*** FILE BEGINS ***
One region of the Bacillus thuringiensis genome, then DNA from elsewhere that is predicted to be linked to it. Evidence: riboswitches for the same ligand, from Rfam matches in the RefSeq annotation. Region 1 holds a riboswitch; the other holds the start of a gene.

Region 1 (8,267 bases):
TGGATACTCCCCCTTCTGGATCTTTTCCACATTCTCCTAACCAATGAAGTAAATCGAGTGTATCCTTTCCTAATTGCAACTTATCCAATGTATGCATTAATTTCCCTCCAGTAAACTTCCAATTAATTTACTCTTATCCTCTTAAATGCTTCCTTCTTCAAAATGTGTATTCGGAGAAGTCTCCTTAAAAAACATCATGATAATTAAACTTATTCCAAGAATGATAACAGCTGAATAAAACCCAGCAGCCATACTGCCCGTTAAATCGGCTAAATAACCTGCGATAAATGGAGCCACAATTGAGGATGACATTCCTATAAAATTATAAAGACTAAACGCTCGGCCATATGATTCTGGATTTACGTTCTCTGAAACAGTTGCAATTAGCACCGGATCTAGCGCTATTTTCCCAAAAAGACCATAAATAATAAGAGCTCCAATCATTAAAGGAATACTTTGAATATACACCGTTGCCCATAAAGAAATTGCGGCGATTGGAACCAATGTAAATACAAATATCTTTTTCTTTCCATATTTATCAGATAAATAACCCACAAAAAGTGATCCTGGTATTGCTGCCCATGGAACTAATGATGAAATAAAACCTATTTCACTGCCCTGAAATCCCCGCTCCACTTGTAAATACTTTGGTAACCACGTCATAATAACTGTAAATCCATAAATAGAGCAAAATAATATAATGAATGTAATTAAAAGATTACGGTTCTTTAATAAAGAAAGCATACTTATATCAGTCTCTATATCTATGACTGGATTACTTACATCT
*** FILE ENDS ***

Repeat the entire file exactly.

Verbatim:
One region of the Bacillus thuringiensis genome, then DNA from elsewhere that is predicted to be linked to it. Evidence: riboswitches for the same ligand, from Rfam matches in the RefSeq annotation. Region 1 holds a riboswitch; the other holds the start of a gene.

Region 1 (8,267 bases):
TGGATACTCCCCCTTCTGGATCTTTTCCACATTCTCCTAACCAATGAAGTAAATCGAGTGTATCCTTTCCTAATTGCAACTTATCCAATGTATGCATTAATTTCCCTCCAGTAAACTTCCAATTAATTTACTCTTATCCTCTTAAATGCTTCCTTCTTCAAAATGTGTATTCGGAGAAGTCTCCTTAAAAAACATCATGATAATTAAACTTATTCCAAGAATGATAACAGCTGAATAAAACCCAGCAGCCATACTGCCCGTTAAATCGGCTAAATAACCTGCGATAAATGGAGCCACAATTGAGGATGACATTCCTATAAAATTATAAAGACTAAACGCTCGGCCATATGATTCTGGATTTACGTTCTCTGAAACAGTTGCAATTAGCACCGGATCTAGCGCTATTTTCCCAAAAAGACCATAAATAATAAGAGCTCCAATCATTAAAGGAATACTTTGAATATACACCGTTGCCCATAAAGAAATTGCGGCGATTGGAACCAATGTAAATACAAATATCTTTTTCTTTCCATATTTATCAGATAAATAACCCACAAAAAGTGATCCTGGTATTGCTGCCCATGGAACTAATGATGAAATAAAACCTATTTCACTGCCCTGAAATCCCCGCTCCACTTGTAAATACTTTGGTAACCACGTCATAATAACTGTAAATCCATAAATAGAGCAAAATAATATAATGAATGTAATTAAAAGATTACGGTTCTTTAATAAAGAAAGCATACTTATATCAGTCTCTATATCTATGACTGGATTACTTACATCT